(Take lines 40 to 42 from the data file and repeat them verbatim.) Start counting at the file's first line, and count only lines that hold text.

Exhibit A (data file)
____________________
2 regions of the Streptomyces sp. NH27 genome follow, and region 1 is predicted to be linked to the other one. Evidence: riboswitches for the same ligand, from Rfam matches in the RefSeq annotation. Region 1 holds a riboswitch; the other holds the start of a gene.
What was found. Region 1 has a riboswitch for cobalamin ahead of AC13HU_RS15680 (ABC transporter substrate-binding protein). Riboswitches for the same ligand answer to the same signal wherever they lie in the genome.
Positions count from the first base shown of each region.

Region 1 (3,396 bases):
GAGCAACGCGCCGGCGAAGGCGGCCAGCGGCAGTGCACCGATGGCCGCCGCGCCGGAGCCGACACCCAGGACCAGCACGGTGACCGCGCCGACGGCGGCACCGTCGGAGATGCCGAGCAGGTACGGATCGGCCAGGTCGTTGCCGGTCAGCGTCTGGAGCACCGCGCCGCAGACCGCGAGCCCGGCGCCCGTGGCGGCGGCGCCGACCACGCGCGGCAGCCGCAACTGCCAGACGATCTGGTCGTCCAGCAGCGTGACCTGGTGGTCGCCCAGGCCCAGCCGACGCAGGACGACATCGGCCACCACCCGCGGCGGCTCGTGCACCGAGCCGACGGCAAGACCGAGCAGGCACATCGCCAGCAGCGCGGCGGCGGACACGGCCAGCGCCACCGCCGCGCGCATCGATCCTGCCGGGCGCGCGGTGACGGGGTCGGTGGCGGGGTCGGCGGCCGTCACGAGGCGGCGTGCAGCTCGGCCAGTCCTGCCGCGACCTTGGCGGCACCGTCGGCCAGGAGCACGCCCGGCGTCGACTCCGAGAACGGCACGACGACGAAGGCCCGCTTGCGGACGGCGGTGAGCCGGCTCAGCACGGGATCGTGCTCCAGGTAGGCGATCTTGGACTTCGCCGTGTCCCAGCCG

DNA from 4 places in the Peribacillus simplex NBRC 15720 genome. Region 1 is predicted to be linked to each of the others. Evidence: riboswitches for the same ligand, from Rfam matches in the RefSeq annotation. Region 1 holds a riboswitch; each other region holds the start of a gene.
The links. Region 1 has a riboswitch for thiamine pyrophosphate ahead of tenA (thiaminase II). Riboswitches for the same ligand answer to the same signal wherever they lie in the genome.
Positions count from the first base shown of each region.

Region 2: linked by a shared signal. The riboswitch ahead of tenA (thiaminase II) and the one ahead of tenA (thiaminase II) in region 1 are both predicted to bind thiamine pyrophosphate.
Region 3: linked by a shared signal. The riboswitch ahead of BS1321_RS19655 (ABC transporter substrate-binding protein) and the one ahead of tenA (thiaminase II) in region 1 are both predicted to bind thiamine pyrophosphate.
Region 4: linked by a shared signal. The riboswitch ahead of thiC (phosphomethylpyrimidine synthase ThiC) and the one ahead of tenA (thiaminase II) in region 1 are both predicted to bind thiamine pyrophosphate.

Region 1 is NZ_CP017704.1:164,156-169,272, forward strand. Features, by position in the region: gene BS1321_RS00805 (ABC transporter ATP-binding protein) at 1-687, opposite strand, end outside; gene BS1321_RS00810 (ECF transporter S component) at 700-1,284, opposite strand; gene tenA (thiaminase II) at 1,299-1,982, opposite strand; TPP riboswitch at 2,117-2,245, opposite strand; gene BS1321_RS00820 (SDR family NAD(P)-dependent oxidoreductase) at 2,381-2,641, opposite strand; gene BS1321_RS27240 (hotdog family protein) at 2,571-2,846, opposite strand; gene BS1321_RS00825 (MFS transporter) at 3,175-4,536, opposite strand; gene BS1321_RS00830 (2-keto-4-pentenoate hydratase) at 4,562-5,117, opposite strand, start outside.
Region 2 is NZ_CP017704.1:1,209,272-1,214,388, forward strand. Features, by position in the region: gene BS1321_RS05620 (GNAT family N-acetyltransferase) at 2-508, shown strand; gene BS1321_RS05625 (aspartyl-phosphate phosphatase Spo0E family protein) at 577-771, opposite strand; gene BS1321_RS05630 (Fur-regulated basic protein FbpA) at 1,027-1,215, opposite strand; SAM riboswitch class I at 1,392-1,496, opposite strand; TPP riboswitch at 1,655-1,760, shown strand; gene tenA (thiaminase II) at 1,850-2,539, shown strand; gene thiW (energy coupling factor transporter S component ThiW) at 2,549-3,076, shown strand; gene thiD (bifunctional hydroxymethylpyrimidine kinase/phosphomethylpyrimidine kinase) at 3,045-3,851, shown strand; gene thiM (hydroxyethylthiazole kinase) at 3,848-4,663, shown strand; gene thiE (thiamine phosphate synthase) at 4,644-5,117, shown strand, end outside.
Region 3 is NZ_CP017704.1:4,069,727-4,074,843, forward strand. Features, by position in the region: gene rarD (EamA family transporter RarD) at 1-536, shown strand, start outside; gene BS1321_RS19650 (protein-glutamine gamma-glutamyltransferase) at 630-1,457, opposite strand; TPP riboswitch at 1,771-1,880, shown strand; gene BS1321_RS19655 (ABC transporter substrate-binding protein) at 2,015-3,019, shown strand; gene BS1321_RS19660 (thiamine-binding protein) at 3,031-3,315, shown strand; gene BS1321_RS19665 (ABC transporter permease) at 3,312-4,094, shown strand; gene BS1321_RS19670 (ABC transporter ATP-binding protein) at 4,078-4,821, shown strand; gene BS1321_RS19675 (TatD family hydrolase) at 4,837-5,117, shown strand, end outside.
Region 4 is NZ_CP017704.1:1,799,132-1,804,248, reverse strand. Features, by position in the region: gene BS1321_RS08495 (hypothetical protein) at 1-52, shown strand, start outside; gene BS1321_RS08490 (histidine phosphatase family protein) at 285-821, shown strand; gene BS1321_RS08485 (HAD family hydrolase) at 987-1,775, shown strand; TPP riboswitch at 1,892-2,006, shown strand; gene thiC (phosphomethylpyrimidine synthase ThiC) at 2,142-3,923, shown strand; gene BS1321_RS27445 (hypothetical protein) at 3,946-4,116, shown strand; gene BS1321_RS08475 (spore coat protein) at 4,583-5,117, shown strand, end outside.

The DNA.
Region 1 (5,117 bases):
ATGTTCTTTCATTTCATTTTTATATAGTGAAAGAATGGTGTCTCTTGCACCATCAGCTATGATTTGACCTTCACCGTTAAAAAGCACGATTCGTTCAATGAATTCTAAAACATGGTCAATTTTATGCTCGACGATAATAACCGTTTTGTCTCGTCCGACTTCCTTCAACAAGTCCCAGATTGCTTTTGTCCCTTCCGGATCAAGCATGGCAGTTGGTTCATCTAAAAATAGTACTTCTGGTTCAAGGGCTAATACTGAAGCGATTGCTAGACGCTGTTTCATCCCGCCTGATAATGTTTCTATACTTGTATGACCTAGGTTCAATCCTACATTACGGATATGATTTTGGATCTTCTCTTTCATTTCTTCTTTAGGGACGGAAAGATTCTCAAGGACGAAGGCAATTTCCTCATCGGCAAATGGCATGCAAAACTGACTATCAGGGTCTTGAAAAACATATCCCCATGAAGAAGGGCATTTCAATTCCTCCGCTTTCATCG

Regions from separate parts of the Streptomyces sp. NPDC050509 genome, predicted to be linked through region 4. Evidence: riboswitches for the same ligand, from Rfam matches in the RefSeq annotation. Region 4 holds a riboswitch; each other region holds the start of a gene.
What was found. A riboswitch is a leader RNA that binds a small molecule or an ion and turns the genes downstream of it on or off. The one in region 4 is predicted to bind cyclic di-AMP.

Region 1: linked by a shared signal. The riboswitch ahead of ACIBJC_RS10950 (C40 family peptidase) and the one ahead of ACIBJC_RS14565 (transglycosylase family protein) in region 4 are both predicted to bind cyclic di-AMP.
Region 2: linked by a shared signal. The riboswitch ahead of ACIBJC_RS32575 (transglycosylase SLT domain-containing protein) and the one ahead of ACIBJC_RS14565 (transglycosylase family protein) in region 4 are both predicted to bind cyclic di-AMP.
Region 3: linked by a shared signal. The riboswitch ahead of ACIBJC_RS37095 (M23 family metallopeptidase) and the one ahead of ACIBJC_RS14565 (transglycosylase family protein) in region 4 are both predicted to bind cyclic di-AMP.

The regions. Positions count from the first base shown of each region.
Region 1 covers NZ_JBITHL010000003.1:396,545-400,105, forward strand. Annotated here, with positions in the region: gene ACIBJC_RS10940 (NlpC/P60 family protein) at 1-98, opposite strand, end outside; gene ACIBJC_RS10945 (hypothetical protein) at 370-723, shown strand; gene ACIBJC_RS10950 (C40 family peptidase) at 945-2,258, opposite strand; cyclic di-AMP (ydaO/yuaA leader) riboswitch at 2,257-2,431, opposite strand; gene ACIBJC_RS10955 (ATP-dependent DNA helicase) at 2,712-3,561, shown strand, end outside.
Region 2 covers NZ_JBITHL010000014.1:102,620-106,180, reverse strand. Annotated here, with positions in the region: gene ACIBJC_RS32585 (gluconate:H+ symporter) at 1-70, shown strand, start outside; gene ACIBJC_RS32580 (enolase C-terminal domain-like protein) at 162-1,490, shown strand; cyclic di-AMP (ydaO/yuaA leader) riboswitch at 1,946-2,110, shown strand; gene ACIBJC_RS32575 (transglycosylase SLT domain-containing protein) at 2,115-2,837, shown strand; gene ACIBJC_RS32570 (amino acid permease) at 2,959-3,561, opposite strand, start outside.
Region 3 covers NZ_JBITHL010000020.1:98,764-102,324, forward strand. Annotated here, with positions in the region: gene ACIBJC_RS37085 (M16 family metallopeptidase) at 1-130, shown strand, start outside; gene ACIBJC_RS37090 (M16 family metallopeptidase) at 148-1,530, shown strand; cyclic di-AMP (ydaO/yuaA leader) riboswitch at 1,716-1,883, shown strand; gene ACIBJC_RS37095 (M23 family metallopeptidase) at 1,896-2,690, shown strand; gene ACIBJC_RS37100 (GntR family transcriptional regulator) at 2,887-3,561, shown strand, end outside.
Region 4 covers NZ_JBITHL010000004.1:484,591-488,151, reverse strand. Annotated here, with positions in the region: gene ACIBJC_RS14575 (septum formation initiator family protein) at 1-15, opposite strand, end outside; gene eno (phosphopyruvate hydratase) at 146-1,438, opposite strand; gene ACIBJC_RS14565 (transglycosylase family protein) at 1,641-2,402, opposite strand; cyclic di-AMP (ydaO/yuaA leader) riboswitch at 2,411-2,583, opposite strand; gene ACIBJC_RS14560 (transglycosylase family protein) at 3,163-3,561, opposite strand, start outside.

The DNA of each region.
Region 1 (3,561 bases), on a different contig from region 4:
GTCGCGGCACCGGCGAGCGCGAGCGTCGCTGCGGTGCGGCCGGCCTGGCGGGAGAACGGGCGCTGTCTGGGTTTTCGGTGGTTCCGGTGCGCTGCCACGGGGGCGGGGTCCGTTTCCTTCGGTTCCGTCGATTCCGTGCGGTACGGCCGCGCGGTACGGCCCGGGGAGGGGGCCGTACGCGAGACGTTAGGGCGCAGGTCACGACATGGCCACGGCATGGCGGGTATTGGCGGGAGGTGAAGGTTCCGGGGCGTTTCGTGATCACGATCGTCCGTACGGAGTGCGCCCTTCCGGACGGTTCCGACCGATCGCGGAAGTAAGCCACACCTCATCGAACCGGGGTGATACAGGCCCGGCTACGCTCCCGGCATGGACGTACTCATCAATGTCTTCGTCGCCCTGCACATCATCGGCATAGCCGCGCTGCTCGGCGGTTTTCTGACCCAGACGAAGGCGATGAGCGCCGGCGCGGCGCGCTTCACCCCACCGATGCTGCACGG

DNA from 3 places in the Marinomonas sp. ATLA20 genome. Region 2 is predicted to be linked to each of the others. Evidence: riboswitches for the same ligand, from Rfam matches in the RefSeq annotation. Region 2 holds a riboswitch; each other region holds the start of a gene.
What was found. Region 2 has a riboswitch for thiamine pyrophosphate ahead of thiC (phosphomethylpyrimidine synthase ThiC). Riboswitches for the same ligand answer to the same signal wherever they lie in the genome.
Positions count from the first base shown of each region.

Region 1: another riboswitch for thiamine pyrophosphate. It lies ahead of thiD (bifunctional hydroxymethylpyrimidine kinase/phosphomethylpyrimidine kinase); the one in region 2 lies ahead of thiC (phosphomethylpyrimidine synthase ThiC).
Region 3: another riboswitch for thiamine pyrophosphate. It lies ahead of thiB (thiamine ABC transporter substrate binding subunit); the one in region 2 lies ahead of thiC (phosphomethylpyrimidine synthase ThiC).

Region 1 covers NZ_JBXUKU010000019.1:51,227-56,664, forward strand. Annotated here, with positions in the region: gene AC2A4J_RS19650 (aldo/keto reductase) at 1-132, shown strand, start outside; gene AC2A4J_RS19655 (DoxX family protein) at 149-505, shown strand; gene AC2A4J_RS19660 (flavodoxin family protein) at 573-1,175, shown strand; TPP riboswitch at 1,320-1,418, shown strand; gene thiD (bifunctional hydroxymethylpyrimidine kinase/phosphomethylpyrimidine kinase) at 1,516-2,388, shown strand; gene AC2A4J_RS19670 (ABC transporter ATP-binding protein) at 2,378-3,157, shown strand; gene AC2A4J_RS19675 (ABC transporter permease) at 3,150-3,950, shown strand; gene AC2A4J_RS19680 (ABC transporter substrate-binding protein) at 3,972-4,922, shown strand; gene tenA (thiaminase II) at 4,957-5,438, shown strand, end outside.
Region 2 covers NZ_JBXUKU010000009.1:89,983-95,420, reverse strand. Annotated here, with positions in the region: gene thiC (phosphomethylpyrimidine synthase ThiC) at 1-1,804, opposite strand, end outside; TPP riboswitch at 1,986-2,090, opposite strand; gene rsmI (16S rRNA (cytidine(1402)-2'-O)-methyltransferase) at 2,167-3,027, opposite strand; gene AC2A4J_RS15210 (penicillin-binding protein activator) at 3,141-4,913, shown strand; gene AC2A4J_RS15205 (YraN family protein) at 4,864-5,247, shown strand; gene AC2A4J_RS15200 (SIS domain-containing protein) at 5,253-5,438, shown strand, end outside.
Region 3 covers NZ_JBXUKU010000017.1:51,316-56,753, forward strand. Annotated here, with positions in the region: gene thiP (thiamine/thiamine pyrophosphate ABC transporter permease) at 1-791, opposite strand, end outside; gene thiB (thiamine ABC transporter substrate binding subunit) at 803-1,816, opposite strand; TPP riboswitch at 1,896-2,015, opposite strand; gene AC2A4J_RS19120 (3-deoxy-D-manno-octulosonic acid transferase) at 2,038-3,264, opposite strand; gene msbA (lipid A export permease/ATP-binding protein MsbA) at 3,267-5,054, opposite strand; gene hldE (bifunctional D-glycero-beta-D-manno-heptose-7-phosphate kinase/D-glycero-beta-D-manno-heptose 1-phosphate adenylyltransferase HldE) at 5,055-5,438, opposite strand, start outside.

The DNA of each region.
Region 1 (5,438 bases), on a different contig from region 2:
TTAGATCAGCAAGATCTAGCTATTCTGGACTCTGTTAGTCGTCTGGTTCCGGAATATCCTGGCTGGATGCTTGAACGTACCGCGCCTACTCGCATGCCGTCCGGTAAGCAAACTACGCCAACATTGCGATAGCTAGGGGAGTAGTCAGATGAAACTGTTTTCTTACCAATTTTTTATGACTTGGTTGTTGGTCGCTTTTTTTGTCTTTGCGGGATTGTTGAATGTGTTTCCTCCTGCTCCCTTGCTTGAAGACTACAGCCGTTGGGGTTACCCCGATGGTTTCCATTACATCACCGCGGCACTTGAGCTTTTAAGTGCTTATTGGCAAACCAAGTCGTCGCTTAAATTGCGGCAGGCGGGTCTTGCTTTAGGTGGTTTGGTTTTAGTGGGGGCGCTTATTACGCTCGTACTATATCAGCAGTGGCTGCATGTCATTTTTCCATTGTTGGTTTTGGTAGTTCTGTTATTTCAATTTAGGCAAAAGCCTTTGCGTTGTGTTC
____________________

The DNA of each region.
Region 1 (5,438 bases), on a different contig from region 2:
TTAGATCAGCAAGATCTAGCTATTCTGGACTCTGTTAGTCGTCTGGTTCCGGAATATCCTGGCTGGATGCTTGAACGTACCGCGCCTACTCGCATGCCGTCCGGTAAGCAAACTACGCCAACATTGCGATAGCTAGGGGAGTAGTCAGATGAAACTGTTTTCTTACCAATTTTTTATGACTTGGTTGTTGGTCGCTTTTTTTGTCTTTGCGGGATTGTTGAATGTGTTTCCTCCTGCTCCCTTGCTTGAAGACTACAGCCGTTGGGGTTACCCCGATGGTTTCCATTACATCACCGCGGCACTTGAGCTTTTAAGTGCTTATTGGCAAACCAAGTCGTCGCTTAAATTGCGGCAGGCGGGTCTTGCTTTAGGTGGTTTGGTTTTAGTGGGGGCGCTTATTACGCTCGTACTATATCAGCAGTGGCTGCATGTCATTTTTCCATTGTTGGTTTTGGTAGTTCTGTTATTTCAATTTAGGCAAAAGCCTTTGCGTTGTGTTC